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iStock // Ekaterina Minaeva

Jacques Mattheij made a small, but awesome, mistake. He went on eBay one evening and bid on a bunch of bulk LEGO brick auctions, then went to sleep. Upon waking, he discovered that he was the high bidder on many, and was now the proud owner of two tons of LEGO bricks. (This is about 4400 pounds.) He wrote, "[L]esson 1: if you win almost all bids you are bidding too high."

Mattheij had noticed that bulk, unsorted bricks sell for something like €10/kilogram, whereas sets are roughly €40/kg and rare parts go for up to €100/kg. Much of the value of the bricks is in their sorting. If he could reduce the entropy of these bins of unsorted bricks, he could make a tidy profit. While many people do this work by hand, the problem is enormous—just the kind of challenge for a computer. Mattheij writes:

There are 38000+ shapes and there are 100+ possible shades of color (you can roughly tell how old someone is by asking them what lego colors they remember from their youth).

In the following months, Mattheij built a proof-of-concept sorting system using, of course, LEGO. He broke the problem down into a series of sub-problems (including "feeding LEGO reliably from a hopper is surprisingly hard," one of those facts of nature that will stymie even the best system design). After tinkering with the prototype at length, he expanded the system to a surprisingly complex system of conveyer belts (powered by a home treadmill), various pieces of cabinetry, and "copious quantities of crazy glue."

Here's a video showing the current system running at low speed:

The key part of the system was running the bricks past a camera paired with a computer running a neural net-based image classifier. That allows the computer (when sufficiently trained on brick images) to recognize bricks and thus categorize them by color, shape, or other parameters. Remember that as bricks pass by, they can be in any orientation, can be dirty, can even be stuck to other pieces. So having a flexible software system is key to recognizing—in a fraction of a second—what a given brick is, in order to sort it out. When a match is found, a jet of compressed air pops the piece off the conveyer belt and into a waiting bin.

After much experimentation, Mattheij rewrote the software (several times in fact) to accomplish a variety of basic tasks. At its core, the system takes images from a webcam and feeds them to a neural network to do the classification. Of course, the neural net needs to be "trained" by showing it lots of images, and telling it what those images represent. Mattheij's breakthrough was allowing the machine to effectively train itself, with guidance: Running pieces through allows the system to take its own photos, make a guess, and build on that guess. As long as Mattheij corrects the incorrect guesses, he ends up with a decent (and self-reinforcing) corpus of training data. As the machine continues running, it can rack up more training, allowing it to recognize a broad variety of pieces on the fly.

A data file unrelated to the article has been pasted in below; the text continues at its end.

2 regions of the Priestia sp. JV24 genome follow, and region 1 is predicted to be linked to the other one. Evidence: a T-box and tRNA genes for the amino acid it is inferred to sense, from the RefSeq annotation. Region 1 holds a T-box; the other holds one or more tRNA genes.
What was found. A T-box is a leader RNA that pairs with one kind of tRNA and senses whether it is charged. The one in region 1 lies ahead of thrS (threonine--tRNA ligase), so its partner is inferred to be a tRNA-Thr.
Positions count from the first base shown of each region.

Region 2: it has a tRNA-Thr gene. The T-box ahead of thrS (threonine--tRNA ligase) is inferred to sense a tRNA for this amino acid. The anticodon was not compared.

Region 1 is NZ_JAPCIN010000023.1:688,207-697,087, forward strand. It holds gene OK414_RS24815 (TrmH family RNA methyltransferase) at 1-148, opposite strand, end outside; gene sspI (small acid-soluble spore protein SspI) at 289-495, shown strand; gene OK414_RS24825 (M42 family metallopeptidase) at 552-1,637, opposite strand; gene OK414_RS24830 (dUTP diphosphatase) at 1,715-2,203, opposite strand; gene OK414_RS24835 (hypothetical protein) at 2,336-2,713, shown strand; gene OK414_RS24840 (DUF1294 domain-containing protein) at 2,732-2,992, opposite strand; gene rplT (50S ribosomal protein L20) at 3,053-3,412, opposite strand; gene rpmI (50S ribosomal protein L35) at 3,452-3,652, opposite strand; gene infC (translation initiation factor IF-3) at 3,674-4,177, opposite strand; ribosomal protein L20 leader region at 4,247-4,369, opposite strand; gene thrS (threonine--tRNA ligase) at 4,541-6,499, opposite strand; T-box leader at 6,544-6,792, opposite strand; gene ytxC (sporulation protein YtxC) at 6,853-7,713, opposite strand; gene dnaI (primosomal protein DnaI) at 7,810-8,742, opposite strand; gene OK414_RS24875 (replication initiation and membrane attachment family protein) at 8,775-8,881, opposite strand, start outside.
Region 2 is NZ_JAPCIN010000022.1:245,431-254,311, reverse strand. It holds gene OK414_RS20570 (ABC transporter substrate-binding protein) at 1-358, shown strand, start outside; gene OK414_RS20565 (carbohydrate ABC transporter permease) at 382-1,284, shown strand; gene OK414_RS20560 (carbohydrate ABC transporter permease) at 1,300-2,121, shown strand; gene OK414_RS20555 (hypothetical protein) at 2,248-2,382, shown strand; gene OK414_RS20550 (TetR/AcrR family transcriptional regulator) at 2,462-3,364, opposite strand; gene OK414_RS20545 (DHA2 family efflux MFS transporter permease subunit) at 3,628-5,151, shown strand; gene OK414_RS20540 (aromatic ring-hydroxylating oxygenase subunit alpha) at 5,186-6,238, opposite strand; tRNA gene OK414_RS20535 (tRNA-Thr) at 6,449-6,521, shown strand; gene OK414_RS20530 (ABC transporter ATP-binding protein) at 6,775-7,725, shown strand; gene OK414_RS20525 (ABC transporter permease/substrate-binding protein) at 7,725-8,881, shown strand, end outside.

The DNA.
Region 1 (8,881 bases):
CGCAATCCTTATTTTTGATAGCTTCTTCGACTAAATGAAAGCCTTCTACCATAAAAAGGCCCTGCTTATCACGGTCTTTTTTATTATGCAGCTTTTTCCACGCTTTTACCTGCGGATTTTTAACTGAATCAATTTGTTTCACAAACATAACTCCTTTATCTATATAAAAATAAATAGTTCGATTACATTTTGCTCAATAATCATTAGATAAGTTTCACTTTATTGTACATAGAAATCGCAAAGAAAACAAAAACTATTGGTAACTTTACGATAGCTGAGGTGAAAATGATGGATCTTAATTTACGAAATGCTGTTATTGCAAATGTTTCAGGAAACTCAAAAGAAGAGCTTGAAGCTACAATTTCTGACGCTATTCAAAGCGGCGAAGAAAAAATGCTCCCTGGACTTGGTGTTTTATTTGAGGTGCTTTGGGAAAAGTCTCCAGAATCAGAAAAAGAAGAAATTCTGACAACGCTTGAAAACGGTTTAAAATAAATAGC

Here's another video, focusing on how the pieces move on conveyer belts (running at slow speed so puny humans can follow). You can also see the air jets in action:

In an email interview, Mattheij told Mental Floss that the system currently sorts LEGO bricks into more than 50 categories. It can also be run in a color-sorting mode to bin the parts across 12 color groups. (Thus at present you'd likely do a two-pass sort on the bricks: once for shape, then a separate pass for color.) He continues to refine the system, with a focus on making its recognition abilities faster. At some point down the line, he plans to make the software portion open source. You're on your own as far as building conveyer belts, bins, and so forth.

Check out Mattheij's writeup in two parts for more information. It starts with an overview of the story, followed up with a deep dive on the software. He's also tweeting about the project (among other things). And if you look around a bit, you'll find bulk LEGO brick auctions online—it's definitely a thing!

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© Nintendo
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fun
Nintendo Will Release an $80 Mini SNES in September
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© Nintendo

Retro gamers rejoice: Nintendo just announced that it will be launching a revamped version of its beloved Super Nintendo Classic console, which will allow kids and grown-ups alike to play classic 16-bit games in high-definition.

The new SNES Classic Edition, a miniature version of the original console, comes with an HDMI cable to make it compatible with modern televisions. It also comes pre-loaded with a roster of 21 games, including Super Mario Kart, The Legend of Zelda: A Link to the Past, Donkey Kong Country, and Star Fox 2, an unreleased sequel to the 1993 original.

“While many people from around the world consider the Super NES to be one of the greatest video game systems ever made, many of our younger fans never had a chance to play it,” Doug Bowser, Nintendo's senior vice president of sales and marketing, said in a statement. “With the Super NES Classic Edition, new fans will be introduced to some of the best Nintendo games of all time, while longtime fans can relive some of their favorite retro classics with family and friends.”

The SNES Classic Edition will go on sale on September 29 and retail for $79.99. Nintendo reportedly only plans to manufacture the console “until the end of calendar year 2017,” which means that the competition to get your hands on one will likely be stiff, as anyone who tried to purchase an NES Classic last year will well remember.

In November 2016, Nintendo released a miniature version of its original NES system, which sold out pretty much instantly. After selling 2.3 million units, Nintendo discontinued the NES Classic in April. In a statement to Polygon, the company has pledged to “produce significantly more units of Super NES Classic Edition than we did of NES Classic Edition.”

Nintendo has not yet released information about where gamers will be able to buy the new console, but you may want to start planning to get in line soon.